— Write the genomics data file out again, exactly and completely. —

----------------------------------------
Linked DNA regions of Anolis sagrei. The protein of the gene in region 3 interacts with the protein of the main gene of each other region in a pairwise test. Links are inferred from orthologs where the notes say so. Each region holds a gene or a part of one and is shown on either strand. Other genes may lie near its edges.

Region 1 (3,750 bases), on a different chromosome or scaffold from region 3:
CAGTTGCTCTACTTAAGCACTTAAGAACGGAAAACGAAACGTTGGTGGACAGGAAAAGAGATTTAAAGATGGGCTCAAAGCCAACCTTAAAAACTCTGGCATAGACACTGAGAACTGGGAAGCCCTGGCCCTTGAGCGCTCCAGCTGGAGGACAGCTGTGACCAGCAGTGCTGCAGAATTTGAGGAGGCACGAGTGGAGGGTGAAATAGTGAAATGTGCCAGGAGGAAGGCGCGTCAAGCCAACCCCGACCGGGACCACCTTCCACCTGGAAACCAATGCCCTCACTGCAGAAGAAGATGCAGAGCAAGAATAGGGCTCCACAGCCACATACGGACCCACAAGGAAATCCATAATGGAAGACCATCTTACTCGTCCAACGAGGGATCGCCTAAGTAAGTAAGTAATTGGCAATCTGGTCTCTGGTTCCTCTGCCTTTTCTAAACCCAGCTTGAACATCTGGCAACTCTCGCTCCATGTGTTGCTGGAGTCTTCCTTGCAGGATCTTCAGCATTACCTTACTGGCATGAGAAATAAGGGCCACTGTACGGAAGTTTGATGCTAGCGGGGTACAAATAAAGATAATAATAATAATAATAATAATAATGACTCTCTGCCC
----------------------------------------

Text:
Linked DNA regions of Anolis sagrei. The protein of the gene in region 3 interacts with the protein of the main gene of each other region in a pairwise test. Links are inferred from orthologs where the notes say so. Each region holds a gene or a part of one and is shown on either strand. Other genes may lie near its edges.

Region 1 (3,750 bases), on a different chromosome or scaffold from region 3:
CAGTTGCTCTACTTAAGCACTTAAGAACGGAAAACGAAACGTTGGTGGACAGGAAAAGAGATTTAAAGATGGGCTCAAAGCCAACCTTAAAAACTCTGGCATAGACACTGAGAACTGGGAAGCCCTGGCCCTTGAGCGCTCCAGCTGGAGGACAGCTGTGACCAGCAGTGCTGCAGAATTTGAGGAGGCACGAGTGGAGGGTGAAATAGTGAAATGTGCCAGGAGGAAGGCGCGTCAAGCCAACCCCGACCGGGACCACCTTCCACCTGGAAACCAATGCCCTCACTGCAGAAGAAGATGCAGAGCAAGAATAGGGCTCCACAGCCACATACGGACCCACAAGGAAATCCATAATGGAAGACCATCTTACTCGTCCAACGAGGGATCGCCTAAGTAAGTAAGTAATTGGCAATCTGGTCTCTGGTTCCTCTGCCTTTTCTAAACCCAGCTTGAACATCTGGCAACTCTCGCTCCATGTGTTGCTGGAGTCTTCCTTGCAGGATCTTCAGCATTACCTTACTGGCATGAGAAATAAGGGCCACTGTACGGAAGTTTGATGCTAGCGGGGTACAAATAAAGATAATAATAATAATAATAATAATAATGACTCTCTGCCC